Coba – Climbing a Mayan Temple in the Jungle
Treacherous Climb up a Sacrificial Pyramid in the Jungle
Coba is an ancient Maya city on the Mexican Yucatan Peninsula dating back to 600AD.
It a 45 min drive from Tulum and a wonderful day trip into the jungle to discover more about the ancient Mayans & Toltecs. Unfortunately Coba doesn’t have the financial investment of Chichen Itza, the ruins haven’t been restored at all, they’ve simply removed a lot of the vegetation from some of the temples to allow visitors to see some of the marvellous sights.
We hired a local guide to tell us all about the history of the ruins & the Mayan/Toltec people, it was fascinating & again pretty gory. The Mayans were a peaceful people but the conquering Toltecs were a war-mongering lot who popularised human sacrifice.
The “piece de resistance” is the 42m high pyramid that they still amazingly allow tourists to climb ! 130 steps may not sound a lot but they are incredibly steep, uneven & slippery, there is one rope that goes up the middle which you can hold onto but there are SO many people messing around on the steps, taking selfies etc that Im not surprised there have been some serious accidents & deaths.
What do the Mexican Fire Service Charge to Rescue Old Women with Vertigo ??
ZZ & I were keen to climb to the top, it didn’t look too difficult (from the bottom), we had to go up on our hands & knees , the climb was slow and you had to concentrate on where to put your weight as the steps aren’t very deep. It wasn’t until we were 3/4 of the way up that ZZ turned round and said “Mama, I cant believe how high we are and how small everyone looks at the bottom.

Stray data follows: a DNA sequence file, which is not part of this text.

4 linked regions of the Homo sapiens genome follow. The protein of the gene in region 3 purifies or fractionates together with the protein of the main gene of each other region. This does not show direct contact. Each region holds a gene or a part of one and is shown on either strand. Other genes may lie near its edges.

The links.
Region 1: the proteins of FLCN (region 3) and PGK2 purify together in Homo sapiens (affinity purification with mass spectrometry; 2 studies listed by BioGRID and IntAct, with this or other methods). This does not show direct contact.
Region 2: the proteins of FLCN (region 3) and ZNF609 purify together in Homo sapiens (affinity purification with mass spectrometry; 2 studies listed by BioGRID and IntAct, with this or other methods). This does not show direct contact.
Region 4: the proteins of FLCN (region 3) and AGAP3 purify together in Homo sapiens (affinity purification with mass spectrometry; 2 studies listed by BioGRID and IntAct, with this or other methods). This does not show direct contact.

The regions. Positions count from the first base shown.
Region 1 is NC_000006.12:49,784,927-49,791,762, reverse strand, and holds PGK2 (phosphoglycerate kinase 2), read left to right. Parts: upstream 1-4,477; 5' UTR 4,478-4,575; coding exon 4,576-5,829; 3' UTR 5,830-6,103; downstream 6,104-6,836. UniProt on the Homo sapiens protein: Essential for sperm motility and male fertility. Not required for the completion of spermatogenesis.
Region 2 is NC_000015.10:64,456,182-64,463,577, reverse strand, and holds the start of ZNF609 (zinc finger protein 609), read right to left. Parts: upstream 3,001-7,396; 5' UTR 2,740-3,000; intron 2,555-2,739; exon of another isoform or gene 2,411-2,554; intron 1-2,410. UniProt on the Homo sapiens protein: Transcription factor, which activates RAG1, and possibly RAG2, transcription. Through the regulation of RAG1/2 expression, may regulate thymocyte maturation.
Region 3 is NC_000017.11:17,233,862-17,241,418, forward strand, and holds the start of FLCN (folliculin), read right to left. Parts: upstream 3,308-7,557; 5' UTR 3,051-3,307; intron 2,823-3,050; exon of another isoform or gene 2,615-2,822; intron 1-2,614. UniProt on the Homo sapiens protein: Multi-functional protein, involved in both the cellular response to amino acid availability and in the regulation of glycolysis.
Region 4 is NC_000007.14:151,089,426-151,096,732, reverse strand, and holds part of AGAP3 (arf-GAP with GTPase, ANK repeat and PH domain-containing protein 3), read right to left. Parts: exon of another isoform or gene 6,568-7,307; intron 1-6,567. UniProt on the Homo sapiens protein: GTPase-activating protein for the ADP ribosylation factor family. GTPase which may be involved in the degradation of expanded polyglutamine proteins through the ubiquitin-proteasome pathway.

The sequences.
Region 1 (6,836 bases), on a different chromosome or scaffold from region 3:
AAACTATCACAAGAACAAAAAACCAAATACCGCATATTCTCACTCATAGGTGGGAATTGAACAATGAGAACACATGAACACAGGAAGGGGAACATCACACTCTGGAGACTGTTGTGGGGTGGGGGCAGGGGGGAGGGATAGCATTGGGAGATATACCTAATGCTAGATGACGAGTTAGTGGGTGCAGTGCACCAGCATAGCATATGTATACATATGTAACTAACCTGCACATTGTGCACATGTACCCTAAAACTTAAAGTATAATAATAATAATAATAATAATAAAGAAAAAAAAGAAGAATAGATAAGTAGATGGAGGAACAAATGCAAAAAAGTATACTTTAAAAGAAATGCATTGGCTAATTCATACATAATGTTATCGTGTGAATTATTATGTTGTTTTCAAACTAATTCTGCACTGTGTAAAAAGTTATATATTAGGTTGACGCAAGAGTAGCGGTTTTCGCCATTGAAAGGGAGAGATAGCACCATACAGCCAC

I foolishly angled my head to look down and a wave of vertigo washed over me ! I was clinging to a slippery pyramid 30m off the ground and ZZ was scampering ahead of me, so there was NO option to quit.
When we got to the top, I was sweating from the heat & the panic but that was the easy bit ! Climbing down was one of the most difficult things Ive done as an adult with vertigo. I had to put on a brave face, encouraging ZZ that it was easy and completely safe when inside I was wondering how much the Mexican Fire Service would charge to come and rescue me in a helicopter 😉
I imagine in the near future Coba will follow the same route as the other Mayan temples and not permit climbing, avoiding accidents & the disgusting habit the tourists have of engraving their names on the old relics.
If you do go while its still allowed, the view from the top is incredible as it peeks out above the treetops so you can see for miles. NOT recommended for those with vertigo (speaking from my first hand experience)
Cost: $64 MX ($4 USD) kids under 12 go free